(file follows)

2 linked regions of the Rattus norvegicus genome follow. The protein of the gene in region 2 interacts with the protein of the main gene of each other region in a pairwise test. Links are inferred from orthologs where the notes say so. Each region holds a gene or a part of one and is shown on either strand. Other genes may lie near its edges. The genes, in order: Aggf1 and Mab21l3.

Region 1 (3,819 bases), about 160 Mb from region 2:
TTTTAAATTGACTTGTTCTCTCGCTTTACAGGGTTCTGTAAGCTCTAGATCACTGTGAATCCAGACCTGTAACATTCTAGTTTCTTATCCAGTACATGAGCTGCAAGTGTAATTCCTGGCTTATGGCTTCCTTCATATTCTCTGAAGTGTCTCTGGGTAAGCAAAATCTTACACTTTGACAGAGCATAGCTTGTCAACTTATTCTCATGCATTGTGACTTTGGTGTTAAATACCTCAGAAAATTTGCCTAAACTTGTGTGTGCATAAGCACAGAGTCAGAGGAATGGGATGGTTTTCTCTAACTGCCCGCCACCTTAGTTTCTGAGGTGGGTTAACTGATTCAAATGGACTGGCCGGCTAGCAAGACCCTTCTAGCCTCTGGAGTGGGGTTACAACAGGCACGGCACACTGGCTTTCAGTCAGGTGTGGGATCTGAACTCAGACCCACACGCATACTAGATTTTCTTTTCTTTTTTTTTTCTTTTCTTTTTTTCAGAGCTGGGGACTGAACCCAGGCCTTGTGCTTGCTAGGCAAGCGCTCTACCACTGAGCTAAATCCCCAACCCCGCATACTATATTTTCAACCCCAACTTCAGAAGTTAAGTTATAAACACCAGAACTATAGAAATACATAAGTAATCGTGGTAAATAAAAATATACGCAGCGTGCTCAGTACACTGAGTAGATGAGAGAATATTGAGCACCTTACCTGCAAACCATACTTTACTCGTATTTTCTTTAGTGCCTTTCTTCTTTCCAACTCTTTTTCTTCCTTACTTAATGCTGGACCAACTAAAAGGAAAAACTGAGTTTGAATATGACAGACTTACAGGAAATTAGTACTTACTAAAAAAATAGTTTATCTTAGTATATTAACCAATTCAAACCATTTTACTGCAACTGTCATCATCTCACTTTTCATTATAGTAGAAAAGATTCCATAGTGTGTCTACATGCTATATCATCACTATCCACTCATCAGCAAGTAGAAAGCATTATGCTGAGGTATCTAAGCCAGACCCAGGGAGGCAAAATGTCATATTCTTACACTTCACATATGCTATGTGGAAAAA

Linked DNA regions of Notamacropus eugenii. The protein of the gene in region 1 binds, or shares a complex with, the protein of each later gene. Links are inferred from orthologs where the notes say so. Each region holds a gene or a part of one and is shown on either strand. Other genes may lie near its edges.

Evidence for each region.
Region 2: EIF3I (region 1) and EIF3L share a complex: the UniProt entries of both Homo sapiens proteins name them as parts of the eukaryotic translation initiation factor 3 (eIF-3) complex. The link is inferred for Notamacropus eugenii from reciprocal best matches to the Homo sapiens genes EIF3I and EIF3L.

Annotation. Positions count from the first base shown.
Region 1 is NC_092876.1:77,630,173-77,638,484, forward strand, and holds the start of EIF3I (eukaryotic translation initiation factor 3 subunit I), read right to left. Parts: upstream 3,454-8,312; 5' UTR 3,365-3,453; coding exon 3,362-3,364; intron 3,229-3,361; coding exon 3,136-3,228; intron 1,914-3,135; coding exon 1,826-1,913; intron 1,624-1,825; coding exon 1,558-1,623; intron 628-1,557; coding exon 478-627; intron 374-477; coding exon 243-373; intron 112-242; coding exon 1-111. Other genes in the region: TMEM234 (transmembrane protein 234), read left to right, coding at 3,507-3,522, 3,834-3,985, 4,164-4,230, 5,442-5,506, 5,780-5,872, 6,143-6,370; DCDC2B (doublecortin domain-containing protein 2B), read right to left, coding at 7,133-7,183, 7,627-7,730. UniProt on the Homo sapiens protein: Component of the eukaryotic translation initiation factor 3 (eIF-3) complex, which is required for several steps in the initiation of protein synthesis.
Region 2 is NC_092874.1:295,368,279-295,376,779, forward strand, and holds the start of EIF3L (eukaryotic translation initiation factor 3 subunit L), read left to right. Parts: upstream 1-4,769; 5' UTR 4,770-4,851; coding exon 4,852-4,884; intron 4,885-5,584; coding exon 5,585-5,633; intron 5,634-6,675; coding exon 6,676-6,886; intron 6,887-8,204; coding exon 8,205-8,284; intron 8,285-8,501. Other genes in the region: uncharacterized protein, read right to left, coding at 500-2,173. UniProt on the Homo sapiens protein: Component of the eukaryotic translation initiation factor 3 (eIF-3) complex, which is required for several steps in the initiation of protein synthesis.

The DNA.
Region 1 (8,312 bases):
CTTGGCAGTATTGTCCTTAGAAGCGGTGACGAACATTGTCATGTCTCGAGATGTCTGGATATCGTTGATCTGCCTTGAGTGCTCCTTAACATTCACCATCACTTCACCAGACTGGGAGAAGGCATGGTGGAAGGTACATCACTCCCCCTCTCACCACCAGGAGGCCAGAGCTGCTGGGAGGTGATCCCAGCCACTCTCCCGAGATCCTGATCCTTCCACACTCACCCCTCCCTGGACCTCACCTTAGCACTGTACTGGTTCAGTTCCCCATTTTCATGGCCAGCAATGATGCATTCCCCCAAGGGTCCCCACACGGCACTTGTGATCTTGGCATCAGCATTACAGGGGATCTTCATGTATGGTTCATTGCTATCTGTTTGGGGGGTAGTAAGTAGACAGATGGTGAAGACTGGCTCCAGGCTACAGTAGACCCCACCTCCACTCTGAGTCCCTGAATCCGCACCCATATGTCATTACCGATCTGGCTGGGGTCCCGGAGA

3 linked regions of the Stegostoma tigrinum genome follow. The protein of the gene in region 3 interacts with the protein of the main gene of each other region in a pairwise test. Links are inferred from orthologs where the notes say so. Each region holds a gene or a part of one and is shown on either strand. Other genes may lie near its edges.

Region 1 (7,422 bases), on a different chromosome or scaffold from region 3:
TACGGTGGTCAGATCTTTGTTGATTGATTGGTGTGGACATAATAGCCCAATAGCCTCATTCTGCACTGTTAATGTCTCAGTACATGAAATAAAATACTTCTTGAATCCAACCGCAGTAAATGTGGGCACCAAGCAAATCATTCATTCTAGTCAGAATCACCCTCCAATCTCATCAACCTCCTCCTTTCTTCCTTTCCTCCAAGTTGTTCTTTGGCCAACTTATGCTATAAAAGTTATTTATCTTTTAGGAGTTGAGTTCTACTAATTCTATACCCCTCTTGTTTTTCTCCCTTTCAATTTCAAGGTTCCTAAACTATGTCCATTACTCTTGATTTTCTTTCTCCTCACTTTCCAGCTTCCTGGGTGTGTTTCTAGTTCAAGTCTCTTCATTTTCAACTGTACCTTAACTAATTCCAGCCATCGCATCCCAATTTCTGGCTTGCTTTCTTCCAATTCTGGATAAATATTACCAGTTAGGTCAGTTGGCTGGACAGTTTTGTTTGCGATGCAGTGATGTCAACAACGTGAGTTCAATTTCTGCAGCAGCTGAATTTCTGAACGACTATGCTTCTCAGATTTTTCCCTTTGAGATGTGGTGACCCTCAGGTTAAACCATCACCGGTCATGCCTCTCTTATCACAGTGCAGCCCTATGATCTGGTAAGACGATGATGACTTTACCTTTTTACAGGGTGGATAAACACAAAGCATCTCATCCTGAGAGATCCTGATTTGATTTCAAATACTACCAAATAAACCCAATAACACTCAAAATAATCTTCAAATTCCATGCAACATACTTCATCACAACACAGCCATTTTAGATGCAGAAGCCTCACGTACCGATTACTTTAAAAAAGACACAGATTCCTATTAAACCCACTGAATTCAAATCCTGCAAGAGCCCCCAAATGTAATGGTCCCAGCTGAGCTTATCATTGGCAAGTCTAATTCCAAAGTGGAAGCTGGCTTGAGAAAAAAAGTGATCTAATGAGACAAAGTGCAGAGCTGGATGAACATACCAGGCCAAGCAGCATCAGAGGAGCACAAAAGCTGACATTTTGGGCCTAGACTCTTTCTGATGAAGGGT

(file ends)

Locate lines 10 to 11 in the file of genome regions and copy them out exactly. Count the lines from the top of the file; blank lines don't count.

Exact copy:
The DNA.
Region 1 (8,312 bases):